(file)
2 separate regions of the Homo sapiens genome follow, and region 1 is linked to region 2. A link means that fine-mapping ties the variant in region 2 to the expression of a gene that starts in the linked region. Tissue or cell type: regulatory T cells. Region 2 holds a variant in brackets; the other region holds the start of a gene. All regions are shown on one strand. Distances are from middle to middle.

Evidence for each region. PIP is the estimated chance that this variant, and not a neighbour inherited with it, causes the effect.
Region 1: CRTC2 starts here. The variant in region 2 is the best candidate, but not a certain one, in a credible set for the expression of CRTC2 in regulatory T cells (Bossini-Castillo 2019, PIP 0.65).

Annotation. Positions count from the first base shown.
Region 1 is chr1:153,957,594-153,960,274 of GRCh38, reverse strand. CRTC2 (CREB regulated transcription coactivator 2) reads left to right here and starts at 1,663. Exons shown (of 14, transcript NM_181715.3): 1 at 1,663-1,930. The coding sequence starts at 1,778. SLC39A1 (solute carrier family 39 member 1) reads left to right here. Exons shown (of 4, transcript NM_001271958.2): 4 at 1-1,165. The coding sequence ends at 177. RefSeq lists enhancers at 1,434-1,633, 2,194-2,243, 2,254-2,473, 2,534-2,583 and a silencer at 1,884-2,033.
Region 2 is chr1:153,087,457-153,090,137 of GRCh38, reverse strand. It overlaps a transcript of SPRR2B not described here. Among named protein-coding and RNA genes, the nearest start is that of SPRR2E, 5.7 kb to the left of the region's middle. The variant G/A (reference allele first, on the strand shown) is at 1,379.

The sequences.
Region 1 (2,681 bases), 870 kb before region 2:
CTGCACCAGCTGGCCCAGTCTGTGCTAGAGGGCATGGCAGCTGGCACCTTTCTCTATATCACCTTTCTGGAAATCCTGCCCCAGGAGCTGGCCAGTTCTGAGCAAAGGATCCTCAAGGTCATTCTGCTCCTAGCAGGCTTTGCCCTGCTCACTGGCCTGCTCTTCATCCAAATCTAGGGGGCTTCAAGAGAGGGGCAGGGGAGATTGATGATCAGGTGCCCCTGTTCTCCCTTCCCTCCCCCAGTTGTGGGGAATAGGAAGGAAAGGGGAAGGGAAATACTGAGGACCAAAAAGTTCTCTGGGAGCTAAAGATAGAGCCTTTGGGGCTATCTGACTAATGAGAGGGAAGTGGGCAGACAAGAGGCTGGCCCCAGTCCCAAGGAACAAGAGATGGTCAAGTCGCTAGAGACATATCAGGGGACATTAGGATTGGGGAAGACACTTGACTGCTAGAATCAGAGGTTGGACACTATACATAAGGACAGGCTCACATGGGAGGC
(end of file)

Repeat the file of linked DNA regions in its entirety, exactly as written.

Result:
2 separate regions of the Homo sapiens genome follow, and region 1 is linked to region 2. A link means that fine-mapping ties the variant in region 2 to the expression of a gene that starts in the linked region. Tissue or cell type: regulatory T cells. Region 2 holds a variant in brackets; the other region holds the start of a gene. All regions are shown on one strand. Distances are from middle to middle.

Evidence for each region. PIP is the estimated chance that this variant, and not a neighbour inherited with it, causes the effect.
Region 1: CRTC2 starts here. The variant in region 2 is the best candidate, but not a certain one, in a credible set for the expression of CRTC2 in regulatory T cells (Bossini-Castillo 2019, PIP 0.65).

Annotation. Positions count from the first base shown.
Region 1 is chr1:153,957,594-153,960,274 of GRCh38, reverse strand. CRTC2 (CREB regulated transcription coactivator 2) reads left to right here and starts at 1,663. Exons shown (of 14, transcript NM_181715.3): 1 at 1,663-1,930. The coding sequence starts at 1,778. SLC39A1 (solute carrier family 39 member 1) reads left to right here. Exons shown (of 4, transcript NM_001271958.2): 4 at 1-1,165. The coding sequence ends at 177. RefSeq lists enhancers at 1,434-1,633, 2,194-2,243, 2,254-2,473, 2,534-2,583 and a silencer at 1,884-2,033.
Region 2 is chr1:153,087,457-153,090,137 of GRCh38, reverse strand. It overlaps a transcript of SPRR2B not described here. Among named protein-coding and RNA genes, the nearest start is that of SPRR2E, 5.7 kb to the left of the region's middle. The variant G/A (reference allele first, on the strand shown) is at 1,379.

The sequences.
Region 1 (2,681 bases), 870 kb before region 2:
CTGCACCAGCTGGCCCAGTCTGTGCTAGAGGGCATGGCAGCTGGCACCTTTCTCTATATCACCTTTCTGGAAATCCTGCCCCAGGAGCTGGCCAGTTCTGAGCAAAGGATCCTCAAGGTCATTCTGCTCCTAGCAGGCTTTGCCCTGCTCACTGGCCTGCTCTTCATCCAAATCTAGGGGGCTTCAAGAGAGGGGCAGGGGAGATTGATGATCAGGTGCCCCTGTTCTCCCTTCCCTCCCCCAGTTGTGGGGAATAGGAAGGAAAGGGGAAGGGAAATACTGAGGACCAAAAAGTTCTCTGGGAGCTAAAGATAGAGCCTTTGGGGCTATCTGACTAATGAGAGGGAAGTGGGCAGACAAGAGGCTGGCCCCAGTCCCAAGGAACAAGAGATGGTCAAGTCGCTAGAGACATATCAGGGGACATTAGGATTGGGGAAGACACTTGACTGCTAGAATCAGAGGTTGGACACTATACATAAGGACAGGCTCACATGGGAGGC